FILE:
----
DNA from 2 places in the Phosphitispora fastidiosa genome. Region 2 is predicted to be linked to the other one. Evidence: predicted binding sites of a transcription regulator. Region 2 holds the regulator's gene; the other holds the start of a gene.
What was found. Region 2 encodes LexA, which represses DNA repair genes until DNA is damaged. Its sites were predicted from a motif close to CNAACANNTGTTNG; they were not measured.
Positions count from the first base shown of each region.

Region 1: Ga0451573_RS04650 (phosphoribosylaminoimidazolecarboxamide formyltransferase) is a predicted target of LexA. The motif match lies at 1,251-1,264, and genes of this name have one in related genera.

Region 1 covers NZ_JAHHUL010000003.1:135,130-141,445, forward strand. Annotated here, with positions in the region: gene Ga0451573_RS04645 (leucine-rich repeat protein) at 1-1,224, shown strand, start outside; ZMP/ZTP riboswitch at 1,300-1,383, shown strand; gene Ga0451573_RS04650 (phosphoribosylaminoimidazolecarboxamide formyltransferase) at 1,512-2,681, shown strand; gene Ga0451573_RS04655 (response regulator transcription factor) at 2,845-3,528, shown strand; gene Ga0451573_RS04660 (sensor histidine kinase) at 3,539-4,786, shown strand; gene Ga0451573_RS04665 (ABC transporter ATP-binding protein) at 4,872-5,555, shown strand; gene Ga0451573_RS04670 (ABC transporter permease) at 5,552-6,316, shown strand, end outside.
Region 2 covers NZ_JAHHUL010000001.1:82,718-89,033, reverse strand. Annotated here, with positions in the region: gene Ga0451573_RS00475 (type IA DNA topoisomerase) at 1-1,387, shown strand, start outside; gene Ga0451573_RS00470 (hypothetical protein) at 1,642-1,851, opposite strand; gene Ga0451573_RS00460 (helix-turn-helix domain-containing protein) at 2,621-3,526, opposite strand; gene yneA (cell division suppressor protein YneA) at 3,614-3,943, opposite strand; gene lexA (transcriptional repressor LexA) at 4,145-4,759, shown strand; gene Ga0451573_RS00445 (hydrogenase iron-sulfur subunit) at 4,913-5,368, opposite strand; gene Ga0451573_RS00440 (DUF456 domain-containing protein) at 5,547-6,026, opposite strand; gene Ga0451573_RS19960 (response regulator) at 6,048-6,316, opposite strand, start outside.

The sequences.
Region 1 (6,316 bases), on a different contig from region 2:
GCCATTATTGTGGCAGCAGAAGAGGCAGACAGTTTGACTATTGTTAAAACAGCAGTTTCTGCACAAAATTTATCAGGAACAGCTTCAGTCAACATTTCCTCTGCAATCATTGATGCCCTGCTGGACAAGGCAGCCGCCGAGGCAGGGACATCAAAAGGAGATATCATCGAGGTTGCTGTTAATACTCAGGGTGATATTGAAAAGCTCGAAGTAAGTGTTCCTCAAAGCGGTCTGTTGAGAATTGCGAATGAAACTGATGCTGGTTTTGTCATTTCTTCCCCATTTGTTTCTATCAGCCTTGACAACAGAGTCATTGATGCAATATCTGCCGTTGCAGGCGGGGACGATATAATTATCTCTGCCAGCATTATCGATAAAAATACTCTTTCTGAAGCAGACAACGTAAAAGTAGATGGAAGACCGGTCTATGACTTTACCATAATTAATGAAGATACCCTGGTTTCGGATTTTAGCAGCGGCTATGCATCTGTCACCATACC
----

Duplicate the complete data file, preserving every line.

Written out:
DNA from 2 places in the Phosphitispora fastidiosa genome. Region 2 is predicted to be linked to the other one. Evidence: predicted binding sites of a transcription regulator. Region 2 holds the regulator's gene; the other holds the start of a gene.
What was found. Region 2 encodes LexA, which represses DNA repair genes until DNA is damaged. Its sites were predicted from a motif close to CNAACANNTGTTNG; they were not measured.
Positions count from the first base shown of each region.

Region 1: Ga0451573_RS04650 (phosphoribosylaminoimidazolecarboxamide formyltransferase) is a predicted target of LexA. The motif match lies at 1,251-1,264, and genes of this name have one in related genera.

Region 1 covers NZ_JAHHUL010000003.1:135,130-141,445, forward strand. Annotated here, with positions in the region: gene Ga0451573_RS04645 (leucine-rich repeat protein) at 1-1,224, shown strand, start outside; ZMP/ZTP riboswitch at 1,300-1,383, shown strand; gene Ga0451573_RS04650 (phosphoribosylaminoimidazolecarboxamide formyltransferase) at 1,512-2,681, shown strand; gene Ga0451573_RS04655 (response regulator transcription factor) at 2,845-3,528, shown strand; gene Ga0451573_RS04660 (sensor histidine kinase) at 3,539-4,786, shown strand; gene Ga0451573_RS04665 (ABC transporter ATP-binding protein) at 4,872-5,555, shown strand; gene Ga0451573_RS04670 (ABC transporter permease) at 5,552-6,316, shown strand, end outside.
Region 2 covers NZ_JAHHUL010000001.1:82,718-89,033, reverse strand. Annotated here, with positions in the region: gene Ga0451573_RS00475 (type IA DNA topoisomerase) at 1-1,387, shown strand, start outside; gene Ga0451573_RS00470 (hypothetical protein) at 1,642-1,851, opposite strand; gene Ga0451573_RS00460 (helix-turn-helix domain-containing protein) at 2,621-3,526, opposite strand; gene yneA (cell division suppressor protein YneA) at 3,614-3,943, opposite strand; gene lexA (transcriptional repressor LexA) at 4,145-4,759, shown strand; gene Ga0451573_RS00445 (hydrogenase iron-sulfur subunit) at 4,913-5,368, opposite strand; gene Ga0451573_RS00440 (DUF456 domain-containing protein) at 5,547-6,026, opposite strand; gene Ga0451573_RS19960 (response regulator) at 6,048-6,316, opposite strand, start outside.

The sequences.
Region 1 (6,316 bases), on a different contig from region 2:
GCCATTATTGTGGCAGCAGAAGAGGCAGACAGTTTGACTATTGTTAAAACAGCAGTTTCTGCACAAAATTTATCAGGAACAGCTTCAGTCAACATTTCCTCTGCAATCATTGATGCCCTGCTGGACAAGGCAGCCGCCGAGGCAGGGACATCAAAAGGAGATATCATCGAGGTTGCTGTTAATACTCAGGGTGATATTGAAAAGCTCGAAGTAAGTGTTCCTCAAAGCGGTCTGTTGAGAATTGCGAATGAAACTGATGCTGGTTTTGTCATTTCTTCCCCATTTGTTTCTATCAGCCTTGACAACAGAGTCATTGATGCAATATCTGCCGTTGCAGGCGGGGACGATATAATTATCTCTGCCAGCATTATCGATAAAAATACTCTTTCTGAAGCAGACAACGTAAAAGTAGATGGAAGACCGGTCTATGACTTTACCATAATTAATGAAGATACCCTGGTTTCGGATTTTAGCAGCGGCTATGCATCTGTCACCATACC